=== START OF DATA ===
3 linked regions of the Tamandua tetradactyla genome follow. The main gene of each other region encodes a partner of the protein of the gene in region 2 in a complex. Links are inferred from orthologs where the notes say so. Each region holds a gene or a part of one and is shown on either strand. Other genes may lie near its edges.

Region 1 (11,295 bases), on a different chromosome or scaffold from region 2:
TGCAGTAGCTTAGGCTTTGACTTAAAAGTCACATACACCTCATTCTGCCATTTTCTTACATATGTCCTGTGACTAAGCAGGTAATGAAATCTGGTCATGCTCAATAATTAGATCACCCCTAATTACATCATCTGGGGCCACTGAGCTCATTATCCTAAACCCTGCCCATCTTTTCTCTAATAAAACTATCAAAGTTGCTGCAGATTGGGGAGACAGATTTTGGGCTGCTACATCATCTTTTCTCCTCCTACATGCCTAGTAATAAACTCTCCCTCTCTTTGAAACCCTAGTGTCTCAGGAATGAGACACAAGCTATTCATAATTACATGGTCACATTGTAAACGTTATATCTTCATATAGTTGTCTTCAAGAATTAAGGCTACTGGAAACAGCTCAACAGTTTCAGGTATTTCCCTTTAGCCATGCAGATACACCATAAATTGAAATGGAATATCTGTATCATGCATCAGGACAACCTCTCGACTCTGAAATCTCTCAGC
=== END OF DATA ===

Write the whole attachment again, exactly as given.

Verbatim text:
3 linked regions of the Tamandua tetradactyla genome follow. The main gene of each other region encodes a partner of the protein of the gene in region 2 in a complex. Links are inferred from orthologs where the notes say so. Each region holds a gene or a part of one and is shown on either strand. Other genes may lie near its edges.

Region 1 (11,295 bases), on a different chromosome or scaffold from region 2:
TGCAGTAGCTTAGGCTTTGACTTAAAAGTCACATACACCTCATTCTGCCATTTTCTTACATATGTCCTGTGACTAAGCAGGTAATGAAATCTGGTCATGCTCAATAATTAGATCACCCCTAATTACATCATCTGGGGCCACTGAGCTCATTATCCTAAACCCTGCCCATCTTTTCTCTAATAAAACTATCAAAGTTGCTGCAGATTGGGGAGACAGATTTTGGGCTGCTACATCATCTTTTCTCCTCCTACATGCCTAGTAATAAACTCTCCCTCTCTTTGAAACCCTAGTGTCTCAGGAATGAGACACAAGCTATTCATAATTACATGGTCACATTGTAAACGTTATATCTTCATATAGTTGTCTTCAAGAATTAAGGCTACTGGAAACAGCTCAACAGTTTCAGGTATTTCCCTTTAGCCATGCAGATACACCATAAATTGAAATGGAATATCTGTATCATGCATCAGGACAACCTCTCGACTCTGAAATCTCTCAGC